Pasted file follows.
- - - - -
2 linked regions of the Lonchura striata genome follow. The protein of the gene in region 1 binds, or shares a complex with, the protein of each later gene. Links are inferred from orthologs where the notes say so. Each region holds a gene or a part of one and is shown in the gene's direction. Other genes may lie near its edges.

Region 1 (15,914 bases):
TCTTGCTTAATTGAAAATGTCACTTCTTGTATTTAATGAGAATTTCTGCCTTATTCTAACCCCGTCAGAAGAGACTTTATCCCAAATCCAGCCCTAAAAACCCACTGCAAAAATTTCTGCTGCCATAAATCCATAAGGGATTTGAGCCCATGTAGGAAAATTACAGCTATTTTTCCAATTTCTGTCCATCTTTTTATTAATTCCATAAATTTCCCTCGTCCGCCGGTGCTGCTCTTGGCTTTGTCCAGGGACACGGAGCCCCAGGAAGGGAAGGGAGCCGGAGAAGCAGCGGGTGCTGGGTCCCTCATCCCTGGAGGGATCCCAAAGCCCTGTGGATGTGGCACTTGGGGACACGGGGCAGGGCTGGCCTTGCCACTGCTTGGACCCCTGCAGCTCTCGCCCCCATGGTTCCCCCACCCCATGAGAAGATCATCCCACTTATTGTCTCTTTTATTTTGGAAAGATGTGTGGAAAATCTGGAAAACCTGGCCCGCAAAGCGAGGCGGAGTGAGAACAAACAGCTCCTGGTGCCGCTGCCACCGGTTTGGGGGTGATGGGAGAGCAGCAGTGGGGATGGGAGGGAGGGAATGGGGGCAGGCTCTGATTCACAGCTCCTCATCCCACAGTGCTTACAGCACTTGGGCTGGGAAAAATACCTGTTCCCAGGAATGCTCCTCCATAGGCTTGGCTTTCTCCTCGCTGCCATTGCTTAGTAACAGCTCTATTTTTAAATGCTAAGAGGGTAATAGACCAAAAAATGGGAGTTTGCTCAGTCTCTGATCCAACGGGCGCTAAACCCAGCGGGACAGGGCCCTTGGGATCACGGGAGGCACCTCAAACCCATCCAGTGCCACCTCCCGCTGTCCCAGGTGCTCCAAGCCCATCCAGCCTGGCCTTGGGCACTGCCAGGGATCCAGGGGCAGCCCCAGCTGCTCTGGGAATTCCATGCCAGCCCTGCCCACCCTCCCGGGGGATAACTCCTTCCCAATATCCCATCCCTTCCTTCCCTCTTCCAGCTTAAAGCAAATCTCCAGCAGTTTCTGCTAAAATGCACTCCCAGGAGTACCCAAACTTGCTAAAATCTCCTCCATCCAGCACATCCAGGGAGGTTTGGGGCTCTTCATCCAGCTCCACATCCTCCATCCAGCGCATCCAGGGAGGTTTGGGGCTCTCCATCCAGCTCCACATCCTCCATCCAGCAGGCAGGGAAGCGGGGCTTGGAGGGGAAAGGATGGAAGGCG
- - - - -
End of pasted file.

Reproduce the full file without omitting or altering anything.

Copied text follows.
2 linked regions of the Lonchura striata genome follow. The protein of the gene in region 1 binds, or shares a complex with, the protein of each later gene. Links are inferred from orthologs where the notes say so. Each region holds a gene or a part of one and is shown in the gene's direction. Other genes may lie near its edges.

Region 1 (15,914 bases):
TCTTGCTTAATTGAAAATGTCACTTCTTGTATTTAATGAGAATTTCTGCCTTATTCTAACCCCGTCAGAAGAGACTTTATCCCAAATCCAGCCCTAAAAACCCACTGCAAAAATTTCTGCTGCCATAAATCCATAAGGGATTTGAGCCCATGTAGGAAAATTACAGCTATTTTTCCAATTTCTGTCCATCTTTTTATTAATTCCATAAATTTCCCTCGTCCGCCGGTGCTGCTCTTGGCTTTGTCCAGGGACACGGAGCCCCAGGAAGGGAAGGGAGCCGGAGAAGCAGCGGGTGCTGGGTCCCTCATCCCTGGAGGGATCCCAAAGCCCTGTGGATGTGGCACTTGGGGACACGGGGCAGGGCTGGCCTTGCCACTGCTTGGACCCCTGCAGCTCTCGCCCCCATGGTTCCCCCACCCCATGAGAAGATCATCCCACTTATTGTCTCTTTTATTTTGGAAAGATGTGTGGAAAATCTGGAAAACCTGGCCCGCAAAGCGAGGCGGAGTGAGAACAAACAGCTCCTGGTGCCGCTGCCACCGGTTTGGGGGTGATGGGAGAGCAGCAGTGGGGATGGGAGGGAGGGAATGGGGGCAGGCTCTGATTCACAGCTCCTCATCCCACAGTGCTTACAGCACTTGGGCTGGGAAAAATACCTGTTCCCAGGAATGCTCCTCCATAGGCTTGGCTTTCTCCTCGCTGCCATTGCTTAGTAACAGCTCTATTTTTAAATGCTAAGAGGGTAATAGACCAAAAAATGGGAGTTTGCTCAGTCTCTGATCCAACGGGCGCTAAACCCAGCGGGACAGGGCCCTTGGGATCACGGGAGGCACCTCAAACCCATCCAGTGCCACCTCCCGCTGTCCCAGGTGCTCCAAGCCCATCCAGCCTGGCCTTGGGCACTGCCAGGGATCCAGGGGCAGCCCCAGCTGCTCTGGGAATTCCATGCCAGCCCTGCCCACCCTCCCGGGGGATAACTCCTTCCCAATATCCCATCCCTTCCTTCCCTCTTCCAGCTTAAAGCAAATCTCCAGCAGTTTCTGCTAAAATGCACTCCCAGGAGTACCCAAACTTGCTAAAATCTCCTCCATCCAGCACATCCAGGGAGGTTTGGGGCTCTTCATCCAGCTCCACATCCTCCATCCAGCGCATCCAGGGAGGTTTGGGGCTCTCCATCCAGCTCCACATCCTCCATCCAGCAGGCAGGGAAGCGGGGCTTGGAGGGGAAAGGATGGAAGGCG